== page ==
Christmas Tree Bug Awareness and Prevention
The spotted lanternfly an invasive bug from Eastern Asia has come to New Jersey. The bug was first found in Pennsylvania 4 years ago. It is rapidly spreading to the Eastern part of the United States. The bug is now in NJ. Prior to the 2018 Christmas season, the bug has been found in Hunterdon, Mercer and Warren County. Because the bug attaches itself to bark, with the wide array of transport vehicles bringing landscaping materials, wood and agricultural products out of PA to other states it is enabling the bug to find new places to prey. There is a concern the bug will spread to Morris County as well as other NJ counties this season.
These bugs prey on crops and trees and love all varieties of pine trees. With the Christmas season in full swing and the many Christmas pine trees that will be cut, transported and then displayed in homes, Joseph Zoltowski the director of the New Jersey Department of Agriculture Division of Plant Industry is worried about the spread of this Christmas tree insect. Once the bug attaches itself to these pine trees they stay and hatch their many eggs which could happen in your very own living room. You could end up with hundreds of these nasty little bugs on your Christmas tree.
New Jersey’s Christmas Tree Growers have been notified and are aware of the problems associated with the spotted lanternfly. They all should be taking the necessary steps to combat the problem. However, it is highly recommended for everyone who is buying a pre-cut Christmas tree this year to carefully check the entire tree including the trunk before bringing it home. Check for any eggs or live insects that may be clinging to the branches or the trunk.
What To Look For
The spotted lanternfly looks somewhat like a butterfly and a bumble bee. It is approximately 1 inch long by a half inch wide. They have a yellow abdomen with black bands. Their wings are spotted. Their outer set of wings are typically grey with black spots, and the inner set is red with black spots.
Here is a list of preventative measures you can take once the tree is home. These measures will help in the prevention of all types of bugs that may be on your tree.
- While your tree is outside, examine all branches and the trunk. Cut away the parts where you see eggs.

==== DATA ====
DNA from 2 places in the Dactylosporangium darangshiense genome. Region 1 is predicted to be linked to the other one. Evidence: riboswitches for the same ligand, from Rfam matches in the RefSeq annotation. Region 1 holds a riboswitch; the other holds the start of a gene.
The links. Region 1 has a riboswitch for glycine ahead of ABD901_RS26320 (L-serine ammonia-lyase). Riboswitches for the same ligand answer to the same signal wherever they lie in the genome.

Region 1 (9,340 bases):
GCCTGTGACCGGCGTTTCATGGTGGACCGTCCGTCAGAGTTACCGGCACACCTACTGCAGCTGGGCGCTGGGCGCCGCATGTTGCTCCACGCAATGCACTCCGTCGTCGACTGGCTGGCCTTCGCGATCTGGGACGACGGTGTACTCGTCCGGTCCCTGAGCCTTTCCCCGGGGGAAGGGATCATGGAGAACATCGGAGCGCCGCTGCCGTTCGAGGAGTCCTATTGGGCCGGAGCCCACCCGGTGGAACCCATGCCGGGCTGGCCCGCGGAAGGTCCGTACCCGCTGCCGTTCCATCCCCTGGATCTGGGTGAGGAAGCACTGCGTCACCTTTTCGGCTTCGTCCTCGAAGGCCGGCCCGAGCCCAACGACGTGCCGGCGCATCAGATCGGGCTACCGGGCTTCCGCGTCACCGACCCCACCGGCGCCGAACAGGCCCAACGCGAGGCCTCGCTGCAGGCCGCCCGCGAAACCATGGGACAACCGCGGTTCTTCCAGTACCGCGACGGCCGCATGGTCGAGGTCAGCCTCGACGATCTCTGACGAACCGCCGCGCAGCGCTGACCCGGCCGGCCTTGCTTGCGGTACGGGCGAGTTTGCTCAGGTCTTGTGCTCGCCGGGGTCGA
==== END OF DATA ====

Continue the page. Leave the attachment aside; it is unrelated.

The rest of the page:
- Skake the tree to get rid of any eggs or bugs.
- While still outside do not spray the tree with an aerosol pesticide because they can be flammable.
- Keep the tree in a warm area for a few days (garage) before bringing it into your home. The warmth will allow the eggs of certain bugs to hatch prior to bringing the tree inside. Shake outside again prior to bringing into your home.
- After placing the tree in your home Immediately vacuum around the tree to suck up any insects and eggs.
You may think these are easy tasks where you can get rid of these nasty little creatures and eggs easily but it may not be. These insects are microscopic and not always easy to find. If you are worried that your tree may have bugs, call a professional pest control company. A pest control pro will be able to advise you as to what is the best solution, leaving you peace of mind.
In the past 4 years, the spotted lanternfly was found in 4 NJ counties. With the holiday season now here and pine trees are being transported from various locations, it is a concern that the insects will show up in additional counties as well. So this year beware, take the necessary steps to prevent your home from the Christmas tree bug.
Contact NJ Pest Control. Their expert pest control team will help you. The NJ agricultural officials and farmers are concerned that the spotted lanternfly population will increase and spread to other areas of New Jersey. This would cause significant damage to the small fruit, wine, and vegetable industries, therefore NJ Pest will notify them as well of any findings.